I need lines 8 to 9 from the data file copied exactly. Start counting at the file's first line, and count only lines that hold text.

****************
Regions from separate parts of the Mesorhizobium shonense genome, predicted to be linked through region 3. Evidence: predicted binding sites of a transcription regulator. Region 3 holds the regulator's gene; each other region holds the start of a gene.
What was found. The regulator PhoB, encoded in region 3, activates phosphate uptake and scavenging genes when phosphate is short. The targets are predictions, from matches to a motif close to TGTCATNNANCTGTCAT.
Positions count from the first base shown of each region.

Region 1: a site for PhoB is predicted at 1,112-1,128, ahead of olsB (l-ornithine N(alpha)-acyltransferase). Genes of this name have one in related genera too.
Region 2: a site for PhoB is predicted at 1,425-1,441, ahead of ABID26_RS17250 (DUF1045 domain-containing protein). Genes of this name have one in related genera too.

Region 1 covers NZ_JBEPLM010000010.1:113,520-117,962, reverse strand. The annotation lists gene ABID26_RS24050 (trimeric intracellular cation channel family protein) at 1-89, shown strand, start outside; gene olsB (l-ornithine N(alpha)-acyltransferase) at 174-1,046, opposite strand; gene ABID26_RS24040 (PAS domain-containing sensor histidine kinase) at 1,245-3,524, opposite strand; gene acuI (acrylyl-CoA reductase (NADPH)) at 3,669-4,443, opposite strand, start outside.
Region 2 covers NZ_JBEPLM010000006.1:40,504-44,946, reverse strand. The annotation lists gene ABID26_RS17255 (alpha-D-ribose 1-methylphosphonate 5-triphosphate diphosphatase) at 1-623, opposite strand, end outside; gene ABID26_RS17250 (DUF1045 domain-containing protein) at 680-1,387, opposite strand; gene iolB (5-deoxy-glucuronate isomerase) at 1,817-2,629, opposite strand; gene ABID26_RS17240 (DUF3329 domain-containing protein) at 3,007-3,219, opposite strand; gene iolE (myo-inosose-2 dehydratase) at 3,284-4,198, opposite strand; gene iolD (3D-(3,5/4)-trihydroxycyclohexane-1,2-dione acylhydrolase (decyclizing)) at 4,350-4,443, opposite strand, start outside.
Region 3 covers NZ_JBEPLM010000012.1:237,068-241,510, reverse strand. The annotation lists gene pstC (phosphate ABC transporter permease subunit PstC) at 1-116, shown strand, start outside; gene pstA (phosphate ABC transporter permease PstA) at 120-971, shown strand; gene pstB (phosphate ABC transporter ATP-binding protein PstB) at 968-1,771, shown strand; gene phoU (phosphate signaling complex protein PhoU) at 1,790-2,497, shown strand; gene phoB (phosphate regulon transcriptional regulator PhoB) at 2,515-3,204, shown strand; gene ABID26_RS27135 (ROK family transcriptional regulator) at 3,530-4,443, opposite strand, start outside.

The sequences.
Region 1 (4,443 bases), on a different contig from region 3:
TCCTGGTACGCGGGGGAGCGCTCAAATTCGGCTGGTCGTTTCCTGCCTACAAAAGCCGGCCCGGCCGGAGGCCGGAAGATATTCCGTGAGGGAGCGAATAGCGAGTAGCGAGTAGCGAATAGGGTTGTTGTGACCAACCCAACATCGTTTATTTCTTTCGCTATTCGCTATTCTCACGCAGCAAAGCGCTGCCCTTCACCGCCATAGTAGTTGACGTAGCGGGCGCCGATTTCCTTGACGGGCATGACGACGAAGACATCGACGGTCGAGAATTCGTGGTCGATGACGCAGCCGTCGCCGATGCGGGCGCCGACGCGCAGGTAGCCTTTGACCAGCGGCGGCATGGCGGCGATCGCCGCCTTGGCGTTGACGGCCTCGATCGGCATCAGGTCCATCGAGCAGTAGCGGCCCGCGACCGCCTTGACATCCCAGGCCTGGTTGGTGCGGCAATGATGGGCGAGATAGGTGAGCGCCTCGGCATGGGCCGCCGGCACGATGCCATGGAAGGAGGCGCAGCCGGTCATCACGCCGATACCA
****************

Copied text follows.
Region 3 covers NZ_JBEPLM010000012.1:237,068-241,510, reverse strand. The annotation lists gene pstC (phosphate ABC transporter permease subunit PstC) at 1-116, shown strand, start outside; gene pstA (phosphate ABC transporter permease PstA) at 120-971, shown strand; gene pstB (phosphate ABC transporter ATP-binding protein PstB) at 968-1,771, shown strand; gene phoU (phosphate signaling complex protein PhoU) at 1,790-2,497, shown strand; gene phoB (phosphate regulon transcriptional regulator PhoB) at 2,515-3,204, shown strand; gene ABID26_RS27135 (ROK family transcriptional regulator) at 3,530-4,443, opposite strand, start outside.

The sequences.